Last time I mentioned that I had recently found an article about the Weapons Intelligence unit that Beth had been in during the Iraq War. In her letters to me she lamented several times, that the unit had arrived by plane, but the equipment would be arriving by boat:
The main security unit left [Tallil, Iraq] yesterday. They moved up north. Now there are only seven or eight of us left here. The rest of our unit is still in Doha [Kuwait]. They’re on their way up but it’s taking them a long time to get here. All of our equipment is still in the States. And even more crazy is, not only is everything that we need still in the States, but the gear and life support needs are all coming by boat. Meaning that it will be another month or so before any of that stuff gets here. Meanwhile, we’ll have about 150 people or so here without vehicles, gear, tents, or computers and equipment. I can’t understand why we’d have everyone move to Iraq and not be able to do any work.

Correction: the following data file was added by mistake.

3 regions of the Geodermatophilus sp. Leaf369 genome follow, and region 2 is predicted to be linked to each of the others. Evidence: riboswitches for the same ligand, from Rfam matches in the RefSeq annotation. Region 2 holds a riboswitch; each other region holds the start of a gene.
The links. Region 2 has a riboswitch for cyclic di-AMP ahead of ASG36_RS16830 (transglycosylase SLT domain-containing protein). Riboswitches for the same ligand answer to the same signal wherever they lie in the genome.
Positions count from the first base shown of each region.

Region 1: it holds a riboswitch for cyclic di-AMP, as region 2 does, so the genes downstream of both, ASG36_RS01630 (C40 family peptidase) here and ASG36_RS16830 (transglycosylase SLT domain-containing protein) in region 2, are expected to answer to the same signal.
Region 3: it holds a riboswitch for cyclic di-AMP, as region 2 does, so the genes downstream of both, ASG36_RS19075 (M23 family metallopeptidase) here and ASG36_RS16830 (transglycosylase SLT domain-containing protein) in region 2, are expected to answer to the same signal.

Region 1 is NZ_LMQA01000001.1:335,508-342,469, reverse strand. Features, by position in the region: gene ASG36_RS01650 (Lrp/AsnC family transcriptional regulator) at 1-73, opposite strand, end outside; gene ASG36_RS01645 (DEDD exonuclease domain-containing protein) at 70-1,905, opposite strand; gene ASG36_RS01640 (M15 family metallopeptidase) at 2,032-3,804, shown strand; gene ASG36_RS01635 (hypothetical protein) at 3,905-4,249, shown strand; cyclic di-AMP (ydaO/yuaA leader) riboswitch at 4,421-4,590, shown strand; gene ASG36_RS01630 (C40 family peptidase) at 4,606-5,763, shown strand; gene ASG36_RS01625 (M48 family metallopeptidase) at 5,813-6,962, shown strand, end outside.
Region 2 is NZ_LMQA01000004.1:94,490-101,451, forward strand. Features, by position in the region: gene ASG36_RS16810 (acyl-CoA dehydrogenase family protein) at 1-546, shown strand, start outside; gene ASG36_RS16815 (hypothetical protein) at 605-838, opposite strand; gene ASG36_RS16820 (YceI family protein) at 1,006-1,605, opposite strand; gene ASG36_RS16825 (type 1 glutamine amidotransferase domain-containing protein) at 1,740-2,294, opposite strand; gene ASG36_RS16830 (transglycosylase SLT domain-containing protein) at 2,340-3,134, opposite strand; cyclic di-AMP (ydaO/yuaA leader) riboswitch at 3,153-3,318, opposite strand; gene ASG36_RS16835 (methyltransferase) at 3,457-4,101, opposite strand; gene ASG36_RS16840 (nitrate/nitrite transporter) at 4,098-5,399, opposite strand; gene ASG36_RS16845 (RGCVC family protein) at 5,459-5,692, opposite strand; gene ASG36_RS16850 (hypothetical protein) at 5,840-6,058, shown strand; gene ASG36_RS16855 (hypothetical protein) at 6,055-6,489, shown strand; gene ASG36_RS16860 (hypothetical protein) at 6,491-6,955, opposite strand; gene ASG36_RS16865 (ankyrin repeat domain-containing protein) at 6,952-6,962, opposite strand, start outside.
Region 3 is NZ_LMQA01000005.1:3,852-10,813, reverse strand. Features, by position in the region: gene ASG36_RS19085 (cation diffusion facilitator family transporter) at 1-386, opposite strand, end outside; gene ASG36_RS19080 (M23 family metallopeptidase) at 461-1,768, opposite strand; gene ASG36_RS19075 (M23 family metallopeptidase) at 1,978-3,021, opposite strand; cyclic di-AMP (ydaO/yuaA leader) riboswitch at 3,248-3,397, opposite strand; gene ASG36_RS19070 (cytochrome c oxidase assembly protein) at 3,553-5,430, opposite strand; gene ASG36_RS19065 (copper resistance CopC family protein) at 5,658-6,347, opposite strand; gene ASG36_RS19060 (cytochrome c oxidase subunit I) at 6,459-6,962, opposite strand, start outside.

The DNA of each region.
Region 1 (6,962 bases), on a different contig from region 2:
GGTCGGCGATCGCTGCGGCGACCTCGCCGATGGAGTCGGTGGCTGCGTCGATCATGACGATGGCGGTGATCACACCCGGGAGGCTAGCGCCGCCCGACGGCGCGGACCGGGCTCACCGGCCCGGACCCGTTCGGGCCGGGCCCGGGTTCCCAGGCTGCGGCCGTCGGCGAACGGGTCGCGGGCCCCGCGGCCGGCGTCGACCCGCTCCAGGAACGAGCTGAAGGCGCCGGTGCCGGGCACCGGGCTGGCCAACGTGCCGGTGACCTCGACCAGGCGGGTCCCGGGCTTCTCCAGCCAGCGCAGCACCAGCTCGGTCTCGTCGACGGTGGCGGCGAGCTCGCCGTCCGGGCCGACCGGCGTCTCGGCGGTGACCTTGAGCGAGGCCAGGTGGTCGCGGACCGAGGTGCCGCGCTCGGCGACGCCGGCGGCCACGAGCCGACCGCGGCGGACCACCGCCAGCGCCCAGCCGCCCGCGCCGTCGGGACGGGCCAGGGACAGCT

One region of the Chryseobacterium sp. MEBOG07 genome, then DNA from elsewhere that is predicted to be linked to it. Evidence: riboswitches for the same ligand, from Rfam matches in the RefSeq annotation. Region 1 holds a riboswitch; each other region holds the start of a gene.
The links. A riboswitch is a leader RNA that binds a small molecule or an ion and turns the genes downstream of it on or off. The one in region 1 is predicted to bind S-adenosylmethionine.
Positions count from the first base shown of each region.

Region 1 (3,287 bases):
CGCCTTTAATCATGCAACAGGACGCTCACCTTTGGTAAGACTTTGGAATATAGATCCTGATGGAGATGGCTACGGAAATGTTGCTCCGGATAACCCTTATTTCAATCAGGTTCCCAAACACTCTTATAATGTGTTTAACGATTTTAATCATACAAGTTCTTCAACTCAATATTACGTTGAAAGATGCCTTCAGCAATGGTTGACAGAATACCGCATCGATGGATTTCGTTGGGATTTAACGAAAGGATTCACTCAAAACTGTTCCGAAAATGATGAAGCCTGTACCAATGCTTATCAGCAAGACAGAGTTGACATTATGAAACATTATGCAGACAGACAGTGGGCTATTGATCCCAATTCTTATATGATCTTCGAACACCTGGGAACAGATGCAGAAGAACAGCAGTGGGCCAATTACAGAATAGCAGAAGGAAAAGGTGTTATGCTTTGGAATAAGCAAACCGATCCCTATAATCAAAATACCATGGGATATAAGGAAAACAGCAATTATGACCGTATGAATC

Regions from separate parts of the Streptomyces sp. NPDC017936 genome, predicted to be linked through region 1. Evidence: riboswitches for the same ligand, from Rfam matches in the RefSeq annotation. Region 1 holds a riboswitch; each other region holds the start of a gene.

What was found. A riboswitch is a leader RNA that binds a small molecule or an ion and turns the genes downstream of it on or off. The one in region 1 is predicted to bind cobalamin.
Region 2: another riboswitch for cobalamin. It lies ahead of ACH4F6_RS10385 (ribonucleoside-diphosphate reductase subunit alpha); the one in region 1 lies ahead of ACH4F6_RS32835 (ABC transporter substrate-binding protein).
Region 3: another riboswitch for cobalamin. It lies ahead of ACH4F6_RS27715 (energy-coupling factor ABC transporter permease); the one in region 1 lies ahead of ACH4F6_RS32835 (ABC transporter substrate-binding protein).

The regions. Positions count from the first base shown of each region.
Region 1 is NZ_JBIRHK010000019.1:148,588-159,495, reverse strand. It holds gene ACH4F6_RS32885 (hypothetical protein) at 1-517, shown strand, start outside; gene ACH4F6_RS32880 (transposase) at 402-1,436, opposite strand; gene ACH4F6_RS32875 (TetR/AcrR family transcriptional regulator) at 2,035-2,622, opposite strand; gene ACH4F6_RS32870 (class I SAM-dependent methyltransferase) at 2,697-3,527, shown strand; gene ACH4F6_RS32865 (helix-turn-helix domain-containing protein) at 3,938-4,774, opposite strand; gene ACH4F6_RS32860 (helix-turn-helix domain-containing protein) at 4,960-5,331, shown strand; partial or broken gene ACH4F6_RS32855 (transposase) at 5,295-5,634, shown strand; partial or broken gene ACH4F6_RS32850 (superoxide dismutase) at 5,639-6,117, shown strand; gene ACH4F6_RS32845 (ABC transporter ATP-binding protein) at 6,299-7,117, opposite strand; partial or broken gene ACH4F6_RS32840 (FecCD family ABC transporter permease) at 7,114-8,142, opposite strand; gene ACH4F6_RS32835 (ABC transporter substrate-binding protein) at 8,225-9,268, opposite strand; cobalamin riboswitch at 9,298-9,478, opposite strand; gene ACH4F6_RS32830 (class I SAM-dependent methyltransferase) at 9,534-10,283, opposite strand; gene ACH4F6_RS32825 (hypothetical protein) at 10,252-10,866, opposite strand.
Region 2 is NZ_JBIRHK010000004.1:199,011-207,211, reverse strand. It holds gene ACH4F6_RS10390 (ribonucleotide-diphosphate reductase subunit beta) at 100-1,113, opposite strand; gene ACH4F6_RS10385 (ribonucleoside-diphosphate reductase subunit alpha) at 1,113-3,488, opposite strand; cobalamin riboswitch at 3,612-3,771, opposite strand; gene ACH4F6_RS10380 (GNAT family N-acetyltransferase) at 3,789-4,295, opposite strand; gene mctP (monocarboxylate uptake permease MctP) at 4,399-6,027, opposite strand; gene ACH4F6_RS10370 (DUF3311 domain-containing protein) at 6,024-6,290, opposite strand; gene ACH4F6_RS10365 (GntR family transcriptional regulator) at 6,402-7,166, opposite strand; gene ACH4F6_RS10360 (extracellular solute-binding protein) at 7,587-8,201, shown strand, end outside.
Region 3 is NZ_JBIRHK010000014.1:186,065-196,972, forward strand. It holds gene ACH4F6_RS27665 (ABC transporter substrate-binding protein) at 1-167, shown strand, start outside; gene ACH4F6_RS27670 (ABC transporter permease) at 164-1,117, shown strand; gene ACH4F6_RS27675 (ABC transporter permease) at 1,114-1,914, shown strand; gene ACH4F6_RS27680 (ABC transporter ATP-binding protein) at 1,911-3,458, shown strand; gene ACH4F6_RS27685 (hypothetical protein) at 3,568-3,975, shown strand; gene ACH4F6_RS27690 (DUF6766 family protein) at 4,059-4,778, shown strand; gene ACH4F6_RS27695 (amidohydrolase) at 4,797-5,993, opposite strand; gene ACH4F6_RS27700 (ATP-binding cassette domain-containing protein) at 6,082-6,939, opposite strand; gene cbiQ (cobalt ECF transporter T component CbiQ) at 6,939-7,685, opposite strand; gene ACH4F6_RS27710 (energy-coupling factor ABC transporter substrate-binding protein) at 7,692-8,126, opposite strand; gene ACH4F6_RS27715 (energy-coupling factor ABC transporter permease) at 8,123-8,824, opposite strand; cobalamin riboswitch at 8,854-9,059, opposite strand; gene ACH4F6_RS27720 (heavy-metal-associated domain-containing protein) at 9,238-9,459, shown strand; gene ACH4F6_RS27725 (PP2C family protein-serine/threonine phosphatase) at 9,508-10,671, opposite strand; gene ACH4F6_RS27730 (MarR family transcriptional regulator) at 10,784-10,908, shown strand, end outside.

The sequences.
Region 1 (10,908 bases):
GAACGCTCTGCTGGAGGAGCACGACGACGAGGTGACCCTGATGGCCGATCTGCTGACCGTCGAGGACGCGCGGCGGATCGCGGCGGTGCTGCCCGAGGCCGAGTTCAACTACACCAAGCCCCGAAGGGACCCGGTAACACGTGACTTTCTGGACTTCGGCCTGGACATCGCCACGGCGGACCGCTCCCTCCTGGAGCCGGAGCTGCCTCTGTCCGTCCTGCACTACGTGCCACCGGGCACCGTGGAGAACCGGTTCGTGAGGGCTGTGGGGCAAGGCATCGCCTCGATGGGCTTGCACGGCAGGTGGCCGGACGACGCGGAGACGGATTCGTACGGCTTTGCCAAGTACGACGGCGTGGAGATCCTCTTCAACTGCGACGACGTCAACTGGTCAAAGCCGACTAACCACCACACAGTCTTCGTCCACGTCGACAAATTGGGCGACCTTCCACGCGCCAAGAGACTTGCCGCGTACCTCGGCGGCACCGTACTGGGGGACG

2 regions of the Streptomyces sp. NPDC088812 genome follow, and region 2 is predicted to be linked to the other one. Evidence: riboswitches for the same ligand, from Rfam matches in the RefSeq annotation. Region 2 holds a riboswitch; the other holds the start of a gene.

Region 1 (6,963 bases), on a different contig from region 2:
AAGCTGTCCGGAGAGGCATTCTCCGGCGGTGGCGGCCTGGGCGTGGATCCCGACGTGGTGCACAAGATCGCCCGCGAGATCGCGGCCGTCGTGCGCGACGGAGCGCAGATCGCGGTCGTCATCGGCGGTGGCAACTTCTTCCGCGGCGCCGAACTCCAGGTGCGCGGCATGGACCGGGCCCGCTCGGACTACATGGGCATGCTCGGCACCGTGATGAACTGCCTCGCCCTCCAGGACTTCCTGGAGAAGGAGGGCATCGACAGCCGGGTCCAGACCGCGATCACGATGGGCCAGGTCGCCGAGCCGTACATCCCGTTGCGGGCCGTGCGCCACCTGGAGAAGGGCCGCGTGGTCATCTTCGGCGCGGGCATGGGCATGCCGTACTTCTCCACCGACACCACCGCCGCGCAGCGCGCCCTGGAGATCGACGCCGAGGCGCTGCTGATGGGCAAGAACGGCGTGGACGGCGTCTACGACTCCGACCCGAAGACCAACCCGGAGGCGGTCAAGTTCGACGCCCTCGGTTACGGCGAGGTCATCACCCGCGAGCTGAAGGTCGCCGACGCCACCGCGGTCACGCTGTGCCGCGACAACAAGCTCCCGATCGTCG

In my previous blog post, I had noted that the article even commented, ”B Company [Beth’s company] arrived in Kuwait without their organic equipment, which was coming by sea. C Company flew with their equipment.” The article quotes the commanding officer, documenting that this had happened, and how they dealt with it, but not why it had happened:
“I gave the group about four days to get used to the heat and the time change before moving into Iraq. Since we did not have most of our equipment, we are significantly handicapped, but one of my fellow battalion commanders is a friend from Georgia. His unit has spent the entire war at Udairi [Kuwait] and is anxious to help in any way. He agreed to loan us about 15 vehicles and trailers and a mobile kitchen until our equipment arrives. I also got the [513th MI] Brigade to agree to provide me 54 of their long-range surveillance (LRS) platoon soldiers–all excellent infantrymen–to serve as security elements during movement and missions. This is the first of many handshake deals with friends that will prove to make up the backbone of our logistical support going forward.”